Designers are putting permanent blank space bars at both the bottom and top of pages and making fonts and line spacing larger - leaving only the smallest amount of actual content on the page at one time.

I can understand changes are needed for mobiles and tablets, however, the layouts should only be changed when your using these devices. Plenty, if not most, people use laptops now - so saying displays are larger is just not true.

If we have the power now, lets focus on making sites display properly on whatever device we are using - and not placing visual appeal over content (im looking directly at you google). Lets stop hiding commonly used menus / buttons / features in favour of "decluttering". What is the point of a de-cluttered workspace if its horrid to use?



The increase in font sizes are more related to a greater emphasis on legibility and readability with content than an aging population. The world in general has also moved more online, which has increase the thinking and attention in these areas. We're taking the lessons we've learned in other areas and applying it (where applicable) to our new mediums, adjusting as we need to.

  • Jeffrey Zeldman had a good article about readability when he changed his site back in 2012 to have a much larger font. The Oliver Reichstein article posted by Michael Lai has the excellent example of "compare to a book that you feel comfortable reading, then change the font size until the type on the book and the screen are about the same size"
    – icc97
    Jan 30, 2016 at 9:19

I think part of the reason we are seeing larger font sizes across the web is that web designers and users are placing more importance on the clarity of content. Sites like Medium or Smashing Magazine, for example, often publish articles with large swathes of content relating to their subject, and larger text is par for the course - it keeps things clean, but legible and accessible, and we have way more web font choices than we ever used to have.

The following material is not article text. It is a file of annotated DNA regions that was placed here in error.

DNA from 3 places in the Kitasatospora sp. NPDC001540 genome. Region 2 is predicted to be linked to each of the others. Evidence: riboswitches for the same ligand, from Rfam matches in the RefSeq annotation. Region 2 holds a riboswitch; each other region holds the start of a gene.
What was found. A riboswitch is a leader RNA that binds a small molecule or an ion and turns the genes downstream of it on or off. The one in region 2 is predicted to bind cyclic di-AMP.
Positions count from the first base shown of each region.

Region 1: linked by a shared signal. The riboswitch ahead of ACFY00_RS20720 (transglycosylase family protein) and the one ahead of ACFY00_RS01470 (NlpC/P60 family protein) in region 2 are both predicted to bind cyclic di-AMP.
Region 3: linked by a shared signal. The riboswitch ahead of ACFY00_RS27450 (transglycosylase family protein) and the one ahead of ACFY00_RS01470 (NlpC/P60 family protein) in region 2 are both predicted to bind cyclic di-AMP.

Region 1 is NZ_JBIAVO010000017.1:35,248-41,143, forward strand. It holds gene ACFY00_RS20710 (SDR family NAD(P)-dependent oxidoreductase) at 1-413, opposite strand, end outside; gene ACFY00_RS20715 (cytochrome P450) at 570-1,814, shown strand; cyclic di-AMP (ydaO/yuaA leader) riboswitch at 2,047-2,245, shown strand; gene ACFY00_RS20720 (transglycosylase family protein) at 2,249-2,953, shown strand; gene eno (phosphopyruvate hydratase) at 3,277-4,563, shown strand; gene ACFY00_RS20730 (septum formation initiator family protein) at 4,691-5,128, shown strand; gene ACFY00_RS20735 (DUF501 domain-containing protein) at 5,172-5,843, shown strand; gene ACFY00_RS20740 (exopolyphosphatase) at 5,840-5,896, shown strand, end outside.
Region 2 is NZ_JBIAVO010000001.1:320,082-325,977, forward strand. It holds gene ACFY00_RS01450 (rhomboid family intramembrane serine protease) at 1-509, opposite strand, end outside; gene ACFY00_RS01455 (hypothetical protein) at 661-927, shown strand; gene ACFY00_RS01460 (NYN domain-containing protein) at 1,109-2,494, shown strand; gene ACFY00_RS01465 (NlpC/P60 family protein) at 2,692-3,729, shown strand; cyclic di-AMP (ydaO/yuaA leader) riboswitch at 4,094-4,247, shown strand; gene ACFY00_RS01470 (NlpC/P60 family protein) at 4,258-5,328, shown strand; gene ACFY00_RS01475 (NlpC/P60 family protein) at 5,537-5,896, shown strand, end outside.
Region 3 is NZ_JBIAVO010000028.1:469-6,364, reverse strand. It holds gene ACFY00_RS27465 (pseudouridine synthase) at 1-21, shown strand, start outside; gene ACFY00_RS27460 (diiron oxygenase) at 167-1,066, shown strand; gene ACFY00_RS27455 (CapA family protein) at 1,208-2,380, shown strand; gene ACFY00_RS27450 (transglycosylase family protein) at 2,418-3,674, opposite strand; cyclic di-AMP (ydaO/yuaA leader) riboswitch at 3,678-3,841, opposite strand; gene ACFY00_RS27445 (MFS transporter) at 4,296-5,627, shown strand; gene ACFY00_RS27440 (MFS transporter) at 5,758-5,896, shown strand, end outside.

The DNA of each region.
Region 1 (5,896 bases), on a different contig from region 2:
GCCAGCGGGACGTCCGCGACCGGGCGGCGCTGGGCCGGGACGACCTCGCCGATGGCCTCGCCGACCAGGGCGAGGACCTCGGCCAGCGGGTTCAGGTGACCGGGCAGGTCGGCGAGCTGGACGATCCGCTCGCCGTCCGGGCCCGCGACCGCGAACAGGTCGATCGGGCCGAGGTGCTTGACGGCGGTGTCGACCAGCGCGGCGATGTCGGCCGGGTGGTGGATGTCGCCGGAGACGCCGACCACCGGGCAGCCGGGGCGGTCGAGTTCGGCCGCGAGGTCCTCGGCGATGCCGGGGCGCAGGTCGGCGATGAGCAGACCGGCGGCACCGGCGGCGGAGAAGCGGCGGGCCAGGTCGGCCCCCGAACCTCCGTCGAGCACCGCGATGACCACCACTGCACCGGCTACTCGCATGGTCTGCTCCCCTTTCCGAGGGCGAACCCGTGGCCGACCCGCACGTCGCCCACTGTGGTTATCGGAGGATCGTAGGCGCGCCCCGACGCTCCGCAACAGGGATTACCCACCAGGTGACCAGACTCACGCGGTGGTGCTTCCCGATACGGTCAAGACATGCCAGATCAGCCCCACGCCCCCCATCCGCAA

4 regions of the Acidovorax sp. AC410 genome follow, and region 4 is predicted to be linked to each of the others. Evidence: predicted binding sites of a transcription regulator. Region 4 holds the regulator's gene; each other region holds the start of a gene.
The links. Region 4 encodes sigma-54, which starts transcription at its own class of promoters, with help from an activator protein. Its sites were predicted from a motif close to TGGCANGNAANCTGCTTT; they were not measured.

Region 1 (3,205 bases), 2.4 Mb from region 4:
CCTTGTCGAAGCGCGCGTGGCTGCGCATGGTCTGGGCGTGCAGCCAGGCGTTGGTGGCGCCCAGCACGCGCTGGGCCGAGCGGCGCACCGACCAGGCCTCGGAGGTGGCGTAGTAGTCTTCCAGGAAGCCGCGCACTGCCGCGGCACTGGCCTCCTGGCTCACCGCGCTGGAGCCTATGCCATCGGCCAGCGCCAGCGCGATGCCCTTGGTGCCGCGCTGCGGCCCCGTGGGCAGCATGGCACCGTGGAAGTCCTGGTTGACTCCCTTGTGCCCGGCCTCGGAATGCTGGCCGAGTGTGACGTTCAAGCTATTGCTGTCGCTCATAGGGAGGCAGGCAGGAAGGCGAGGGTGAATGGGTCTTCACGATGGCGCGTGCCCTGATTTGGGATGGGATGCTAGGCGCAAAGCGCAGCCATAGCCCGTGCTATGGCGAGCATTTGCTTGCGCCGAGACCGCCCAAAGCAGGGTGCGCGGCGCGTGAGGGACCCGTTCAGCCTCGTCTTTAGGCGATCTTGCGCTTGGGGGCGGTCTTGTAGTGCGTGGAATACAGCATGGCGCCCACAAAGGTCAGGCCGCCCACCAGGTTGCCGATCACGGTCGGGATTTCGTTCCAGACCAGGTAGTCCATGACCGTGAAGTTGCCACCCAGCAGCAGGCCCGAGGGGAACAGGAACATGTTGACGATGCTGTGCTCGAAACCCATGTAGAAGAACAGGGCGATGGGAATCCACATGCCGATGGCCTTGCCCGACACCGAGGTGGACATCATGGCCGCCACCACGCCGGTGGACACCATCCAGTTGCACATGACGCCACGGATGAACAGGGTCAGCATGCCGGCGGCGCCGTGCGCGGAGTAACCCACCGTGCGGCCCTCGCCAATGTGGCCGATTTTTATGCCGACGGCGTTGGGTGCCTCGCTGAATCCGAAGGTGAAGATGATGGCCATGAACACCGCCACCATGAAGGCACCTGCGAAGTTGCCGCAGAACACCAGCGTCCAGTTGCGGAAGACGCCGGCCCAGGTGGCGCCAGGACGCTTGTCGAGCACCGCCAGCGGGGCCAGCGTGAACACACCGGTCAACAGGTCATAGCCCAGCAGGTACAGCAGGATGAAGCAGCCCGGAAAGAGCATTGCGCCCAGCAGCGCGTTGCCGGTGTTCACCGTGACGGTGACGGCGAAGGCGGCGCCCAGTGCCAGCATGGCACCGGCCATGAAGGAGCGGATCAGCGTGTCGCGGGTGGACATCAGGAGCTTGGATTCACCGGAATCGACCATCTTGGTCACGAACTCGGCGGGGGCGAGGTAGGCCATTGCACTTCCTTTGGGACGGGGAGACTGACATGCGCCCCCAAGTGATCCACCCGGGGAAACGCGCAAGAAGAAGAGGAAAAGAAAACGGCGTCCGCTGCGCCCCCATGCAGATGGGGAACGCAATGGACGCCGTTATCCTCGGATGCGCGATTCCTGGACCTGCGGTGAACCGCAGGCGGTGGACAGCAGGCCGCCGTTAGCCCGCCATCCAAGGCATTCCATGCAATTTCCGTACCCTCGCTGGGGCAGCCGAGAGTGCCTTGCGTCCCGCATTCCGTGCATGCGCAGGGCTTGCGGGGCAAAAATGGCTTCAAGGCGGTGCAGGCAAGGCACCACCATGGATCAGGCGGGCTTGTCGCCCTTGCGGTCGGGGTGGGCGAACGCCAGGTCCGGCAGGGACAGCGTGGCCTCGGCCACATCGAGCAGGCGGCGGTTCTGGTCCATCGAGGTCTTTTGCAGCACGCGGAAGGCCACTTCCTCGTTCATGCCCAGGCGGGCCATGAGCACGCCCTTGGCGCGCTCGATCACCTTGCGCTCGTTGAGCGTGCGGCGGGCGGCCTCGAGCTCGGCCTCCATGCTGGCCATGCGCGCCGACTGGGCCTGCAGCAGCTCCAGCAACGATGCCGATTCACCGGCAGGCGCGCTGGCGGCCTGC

The old '10-12px Verdana' paragraph font sizes of Web 1.0. just don't cut it any more, on almost every level: accessibility, legibility, clarity, adaptability (in a responsive web context) and, last but not least, aesthetic beauty. I love that web designers are treating web typography with a greater respect now than they ever have; it is extremely important to our medium, and to cut a long story short, we have the technology. ;)


Devices have also gotten a lot bigger. 10 years ago users primarily used 14" monitors. Now it is very common to see even the most novice users to have an 18" display or more.

In addition phone screens have gotten much bigger. Mechanical keypads have pretty much been removed completely in favor of digital keypads that are visible / hidden depending on the view.


There are lots of good reasons to change the font size, and because the decision has been largely based on previous assumptions of print design guidelines and principles, with more testing and usability analysis more practitioners and designers are making the choice to change to a bigger default font size.

You might be interested in the primary article that argues for the readability/legibility side of things by Oliver Reichenstein, and a more general article that covers other areas from Smashing Magazine

Not the answer you're looking for? Browse other questions tagged or ask your own question.